The show Mad Men is many things.

It’s intense, morbidly funny, sad, and intelligent.

What it’s never been is happy.

Which is why the ending to season three, which was so joyous I felt like dancing around the room, came as such as pleasant shock.

I’ve never thought Don Draper would end well. He’s a man literally pretending to be someone else. His career in advertising is built on telling other people untruths about products.

In short, his entire life is built on lies.

The fascination for me comes in watching him try to balance those lies with what he knows is the inner truth about himself. It’s not a balancing act I’ve ever thought he would win. But seeing him struggle is worth the price of admission.

Warning, spoilers behind the break.

The journey of the other characters on the show echo Don’s struggle. Betty Draper is so out of touch with her emotions that she doesn’t seem to have a clue about what she wants other than to be adored.

At the advertising firm, Peggy is trying hard to make herself into what she wants to be but, so far, she hasn’t achieved it. Joan did exactly what she wanted for years, until she came to the conclusion that maybe she should get married and maybe have a family. Unfortunately, a guy that looked great on the outside has turned out to be a horrible mess on the inside. And Roger thought he discovered the secret to what he wanted last season with his hot, young wife and he’s finding out that’s not it at all either.

And Pete tells the worst lie to himself of all, that he’s really a good, deserving guy when instead he’s a rapist who seems to care for very little except making himself feel good.

Some of these lies, like Peggy’s, are valid projections of what they’re trying to become. But most of the others exist to deny the reality around them.

This is why watching Mad Men is so riveting. Every time there’s a conversation, it happens on two levels.

The first is what they’re actually saying, like suggesting names for the new baby or putting together an ad campaign for Conrad Hilton.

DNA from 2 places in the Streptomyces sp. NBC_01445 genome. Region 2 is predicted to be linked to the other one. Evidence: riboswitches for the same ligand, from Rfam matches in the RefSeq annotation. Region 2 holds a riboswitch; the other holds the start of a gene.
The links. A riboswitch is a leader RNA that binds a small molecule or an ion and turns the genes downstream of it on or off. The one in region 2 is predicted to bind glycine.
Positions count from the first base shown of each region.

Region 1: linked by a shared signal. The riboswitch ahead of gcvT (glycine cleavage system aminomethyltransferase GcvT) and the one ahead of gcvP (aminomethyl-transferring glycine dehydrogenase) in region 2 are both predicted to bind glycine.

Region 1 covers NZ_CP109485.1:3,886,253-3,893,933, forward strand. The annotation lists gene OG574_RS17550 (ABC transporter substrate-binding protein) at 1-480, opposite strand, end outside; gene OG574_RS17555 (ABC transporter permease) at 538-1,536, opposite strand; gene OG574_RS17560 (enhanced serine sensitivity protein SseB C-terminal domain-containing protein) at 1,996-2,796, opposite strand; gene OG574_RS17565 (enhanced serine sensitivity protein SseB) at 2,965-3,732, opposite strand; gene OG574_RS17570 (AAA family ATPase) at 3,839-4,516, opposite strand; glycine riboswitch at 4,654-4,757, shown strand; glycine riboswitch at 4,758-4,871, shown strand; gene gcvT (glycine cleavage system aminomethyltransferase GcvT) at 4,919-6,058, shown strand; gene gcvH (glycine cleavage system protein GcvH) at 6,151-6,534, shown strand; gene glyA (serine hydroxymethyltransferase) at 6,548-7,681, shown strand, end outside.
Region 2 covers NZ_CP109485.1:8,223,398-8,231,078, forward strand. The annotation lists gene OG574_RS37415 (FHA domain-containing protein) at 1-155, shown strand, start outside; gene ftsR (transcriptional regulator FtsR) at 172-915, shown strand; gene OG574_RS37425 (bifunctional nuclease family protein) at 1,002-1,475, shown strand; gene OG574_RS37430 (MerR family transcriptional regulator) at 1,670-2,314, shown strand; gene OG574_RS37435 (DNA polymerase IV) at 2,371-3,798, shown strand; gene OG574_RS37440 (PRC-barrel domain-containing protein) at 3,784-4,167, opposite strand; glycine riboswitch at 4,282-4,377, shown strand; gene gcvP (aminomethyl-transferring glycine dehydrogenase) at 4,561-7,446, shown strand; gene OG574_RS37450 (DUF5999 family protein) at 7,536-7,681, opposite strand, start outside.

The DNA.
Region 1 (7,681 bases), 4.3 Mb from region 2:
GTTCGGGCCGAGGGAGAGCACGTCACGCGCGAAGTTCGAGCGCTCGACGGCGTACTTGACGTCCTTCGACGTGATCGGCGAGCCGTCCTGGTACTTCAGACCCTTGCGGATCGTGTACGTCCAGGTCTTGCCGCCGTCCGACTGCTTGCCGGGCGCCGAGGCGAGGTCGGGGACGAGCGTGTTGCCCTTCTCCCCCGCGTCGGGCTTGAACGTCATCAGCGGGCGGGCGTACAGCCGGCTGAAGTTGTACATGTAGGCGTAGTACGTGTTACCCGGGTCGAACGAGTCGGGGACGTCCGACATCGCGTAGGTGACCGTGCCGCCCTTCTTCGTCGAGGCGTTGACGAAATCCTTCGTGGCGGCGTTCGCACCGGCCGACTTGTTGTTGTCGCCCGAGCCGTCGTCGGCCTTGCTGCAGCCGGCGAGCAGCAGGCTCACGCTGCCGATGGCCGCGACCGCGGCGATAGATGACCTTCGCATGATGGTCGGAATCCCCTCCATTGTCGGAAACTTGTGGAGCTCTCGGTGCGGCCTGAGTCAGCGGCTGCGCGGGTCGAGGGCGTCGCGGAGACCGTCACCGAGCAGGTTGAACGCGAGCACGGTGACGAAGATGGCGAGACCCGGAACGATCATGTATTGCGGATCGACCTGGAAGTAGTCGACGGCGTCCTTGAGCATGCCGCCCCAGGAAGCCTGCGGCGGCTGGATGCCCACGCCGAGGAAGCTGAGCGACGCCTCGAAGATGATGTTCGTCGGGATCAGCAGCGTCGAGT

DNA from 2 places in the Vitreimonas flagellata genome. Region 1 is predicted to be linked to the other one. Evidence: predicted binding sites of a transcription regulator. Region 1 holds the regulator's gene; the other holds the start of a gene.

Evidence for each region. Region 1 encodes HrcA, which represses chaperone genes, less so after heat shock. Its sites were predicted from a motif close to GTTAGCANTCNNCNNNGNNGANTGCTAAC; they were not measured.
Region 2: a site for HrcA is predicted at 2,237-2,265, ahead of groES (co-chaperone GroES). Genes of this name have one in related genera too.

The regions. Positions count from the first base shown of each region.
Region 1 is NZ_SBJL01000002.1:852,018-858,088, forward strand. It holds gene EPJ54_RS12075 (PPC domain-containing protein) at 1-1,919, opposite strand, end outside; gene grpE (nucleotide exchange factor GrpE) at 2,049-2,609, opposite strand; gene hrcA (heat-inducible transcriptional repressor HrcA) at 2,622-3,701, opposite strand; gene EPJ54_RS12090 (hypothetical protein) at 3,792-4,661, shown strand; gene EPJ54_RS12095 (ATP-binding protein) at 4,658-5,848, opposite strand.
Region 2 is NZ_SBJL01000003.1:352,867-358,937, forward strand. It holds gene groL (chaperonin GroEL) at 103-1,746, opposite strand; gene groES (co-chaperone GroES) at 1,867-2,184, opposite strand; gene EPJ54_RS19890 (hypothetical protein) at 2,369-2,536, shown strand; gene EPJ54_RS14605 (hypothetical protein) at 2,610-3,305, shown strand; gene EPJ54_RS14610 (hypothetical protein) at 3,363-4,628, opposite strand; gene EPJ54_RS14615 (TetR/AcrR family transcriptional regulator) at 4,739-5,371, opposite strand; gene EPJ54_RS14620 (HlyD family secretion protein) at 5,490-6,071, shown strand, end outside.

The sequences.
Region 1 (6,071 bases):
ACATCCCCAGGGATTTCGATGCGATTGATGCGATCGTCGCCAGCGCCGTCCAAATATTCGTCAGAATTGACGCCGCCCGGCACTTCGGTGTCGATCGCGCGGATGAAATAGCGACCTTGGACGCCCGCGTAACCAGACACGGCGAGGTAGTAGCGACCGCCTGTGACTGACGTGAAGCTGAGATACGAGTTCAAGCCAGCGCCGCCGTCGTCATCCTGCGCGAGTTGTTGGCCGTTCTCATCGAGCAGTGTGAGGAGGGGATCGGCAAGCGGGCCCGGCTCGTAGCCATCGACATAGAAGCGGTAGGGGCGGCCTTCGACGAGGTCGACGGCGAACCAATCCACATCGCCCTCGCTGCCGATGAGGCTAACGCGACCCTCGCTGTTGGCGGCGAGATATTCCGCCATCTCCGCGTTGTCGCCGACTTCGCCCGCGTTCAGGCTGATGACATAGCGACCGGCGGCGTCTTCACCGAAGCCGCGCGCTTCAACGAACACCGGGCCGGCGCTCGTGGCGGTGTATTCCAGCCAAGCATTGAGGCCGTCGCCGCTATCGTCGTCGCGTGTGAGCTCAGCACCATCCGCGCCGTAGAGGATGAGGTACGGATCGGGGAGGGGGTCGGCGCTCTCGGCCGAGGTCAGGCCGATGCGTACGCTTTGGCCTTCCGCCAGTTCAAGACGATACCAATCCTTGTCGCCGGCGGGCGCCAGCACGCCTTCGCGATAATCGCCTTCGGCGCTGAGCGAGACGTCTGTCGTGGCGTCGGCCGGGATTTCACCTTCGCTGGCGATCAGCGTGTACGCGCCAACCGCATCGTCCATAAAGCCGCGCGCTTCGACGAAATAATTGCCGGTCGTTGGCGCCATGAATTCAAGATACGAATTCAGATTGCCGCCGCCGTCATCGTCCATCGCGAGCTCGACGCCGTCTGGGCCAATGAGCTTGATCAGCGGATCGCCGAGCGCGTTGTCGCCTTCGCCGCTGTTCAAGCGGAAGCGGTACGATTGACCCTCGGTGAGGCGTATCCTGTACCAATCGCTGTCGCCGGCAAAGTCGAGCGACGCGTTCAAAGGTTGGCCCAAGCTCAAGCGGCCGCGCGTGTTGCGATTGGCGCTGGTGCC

But the second level is what they’re *really* talking about, which creates the underlying tension.

Betty wants to name her baby after her dead father. Don knows his late father-in-law hated him. The ad campaign for Hilton is about dreaming big and taking risks.

This keeps me watching the show even though it seems that most of the characters are destined come to bad ends, save perhaps for Peggy. Predictably, the first two seasons ended on pensive notes, with Don feeling more alone and isolated than ever.

Season three was more of the same. Everything, including the previously stable advertising firm, seemed to be falling apart.

And then came the finale. It all looked bleak. Don’s services were being sold off to the highest bidder. Betty left him for someone who promised to “take care of her.” Pete walked out on the firm. Roger was being put on the shelf. Joan was stuck in her lousy marriage.

The finale turned all this on its end. The characters not only *survived*, they triumphed. I was literally cheering by the time Joan walked back into the firm to help our protagonists were staging a midnight run on the place to steal files needed to start their own firm.

It was the most joyous season ending I’ve watched in a long time.

I cannot wait for season four. I’m sure there will be downsides and grim times again. The show might still break my heart.

But now I’m equally sure now that it will also give me those moments of joy.

And that started me thinking.

Conventional wisdom claims the best way to hook the audience is a cliffhanger that puts characters in jeopardy.

“Who Shot J.R.?” Pretty much every season of Lost. The final page of most comic books.

This worry is supposed to spark interest so the audience keeps coming back.

And yet everyone who watched the happy ending of season three for Don Draper and company feels the same as I do: dying with curiosity about next season.

It’s not always tragedy that holds the audience.

Making the audience feel warmth and joy works well too. And, maybe, in the long term, better than tragedy or mystery.